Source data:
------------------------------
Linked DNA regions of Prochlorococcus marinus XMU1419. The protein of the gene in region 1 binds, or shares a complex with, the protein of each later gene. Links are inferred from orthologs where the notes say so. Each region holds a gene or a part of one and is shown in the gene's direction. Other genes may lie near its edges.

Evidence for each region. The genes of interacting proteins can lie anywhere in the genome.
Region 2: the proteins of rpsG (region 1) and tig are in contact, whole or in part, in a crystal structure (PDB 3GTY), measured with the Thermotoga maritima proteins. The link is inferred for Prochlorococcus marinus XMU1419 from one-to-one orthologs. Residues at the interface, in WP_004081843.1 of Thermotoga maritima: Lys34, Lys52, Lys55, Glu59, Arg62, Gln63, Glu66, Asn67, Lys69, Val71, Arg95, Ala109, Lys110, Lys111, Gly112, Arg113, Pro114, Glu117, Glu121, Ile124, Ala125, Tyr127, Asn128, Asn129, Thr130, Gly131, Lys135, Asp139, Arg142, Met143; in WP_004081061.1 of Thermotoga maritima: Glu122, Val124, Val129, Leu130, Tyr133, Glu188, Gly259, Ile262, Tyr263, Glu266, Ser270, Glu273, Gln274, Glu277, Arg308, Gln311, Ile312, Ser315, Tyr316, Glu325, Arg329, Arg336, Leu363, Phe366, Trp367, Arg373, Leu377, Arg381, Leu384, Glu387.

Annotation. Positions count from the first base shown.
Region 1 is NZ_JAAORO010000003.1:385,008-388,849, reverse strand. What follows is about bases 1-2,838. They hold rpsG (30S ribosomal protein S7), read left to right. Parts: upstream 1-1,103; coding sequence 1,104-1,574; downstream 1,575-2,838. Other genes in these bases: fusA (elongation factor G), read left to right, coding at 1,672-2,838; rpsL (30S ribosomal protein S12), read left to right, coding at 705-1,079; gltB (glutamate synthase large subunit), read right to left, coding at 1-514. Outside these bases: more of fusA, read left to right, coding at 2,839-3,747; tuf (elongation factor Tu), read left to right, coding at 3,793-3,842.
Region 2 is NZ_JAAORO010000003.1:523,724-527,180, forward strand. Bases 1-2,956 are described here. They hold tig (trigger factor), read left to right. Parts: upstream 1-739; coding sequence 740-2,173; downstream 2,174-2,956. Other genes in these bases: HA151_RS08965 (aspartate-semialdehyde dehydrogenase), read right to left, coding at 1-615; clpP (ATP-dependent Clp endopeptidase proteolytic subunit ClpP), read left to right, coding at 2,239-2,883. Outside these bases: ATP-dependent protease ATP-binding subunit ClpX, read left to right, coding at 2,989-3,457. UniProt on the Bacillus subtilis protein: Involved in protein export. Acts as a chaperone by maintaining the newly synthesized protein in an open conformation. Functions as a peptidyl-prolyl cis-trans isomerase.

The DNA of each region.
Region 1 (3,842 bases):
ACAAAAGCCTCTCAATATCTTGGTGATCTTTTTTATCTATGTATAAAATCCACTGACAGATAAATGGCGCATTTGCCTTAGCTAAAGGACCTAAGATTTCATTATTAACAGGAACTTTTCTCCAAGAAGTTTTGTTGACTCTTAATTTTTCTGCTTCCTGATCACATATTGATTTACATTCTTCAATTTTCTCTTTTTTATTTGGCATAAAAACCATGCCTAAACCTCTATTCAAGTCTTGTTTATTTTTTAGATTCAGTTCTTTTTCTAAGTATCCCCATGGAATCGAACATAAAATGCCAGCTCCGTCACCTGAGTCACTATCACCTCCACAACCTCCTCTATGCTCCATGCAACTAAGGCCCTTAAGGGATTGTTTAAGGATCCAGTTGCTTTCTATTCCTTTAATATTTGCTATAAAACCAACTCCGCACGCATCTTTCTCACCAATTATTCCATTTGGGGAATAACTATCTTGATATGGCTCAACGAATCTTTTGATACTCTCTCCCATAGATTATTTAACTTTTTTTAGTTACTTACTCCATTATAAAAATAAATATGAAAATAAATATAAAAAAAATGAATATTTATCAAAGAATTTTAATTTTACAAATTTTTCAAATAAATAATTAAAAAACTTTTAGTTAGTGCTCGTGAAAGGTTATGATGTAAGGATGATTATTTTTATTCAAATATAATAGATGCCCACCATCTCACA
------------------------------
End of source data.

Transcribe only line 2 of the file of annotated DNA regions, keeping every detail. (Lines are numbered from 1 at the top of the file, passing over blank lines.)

Evidence for each region. The genes of interacting proteins can lie anywhere in the genome.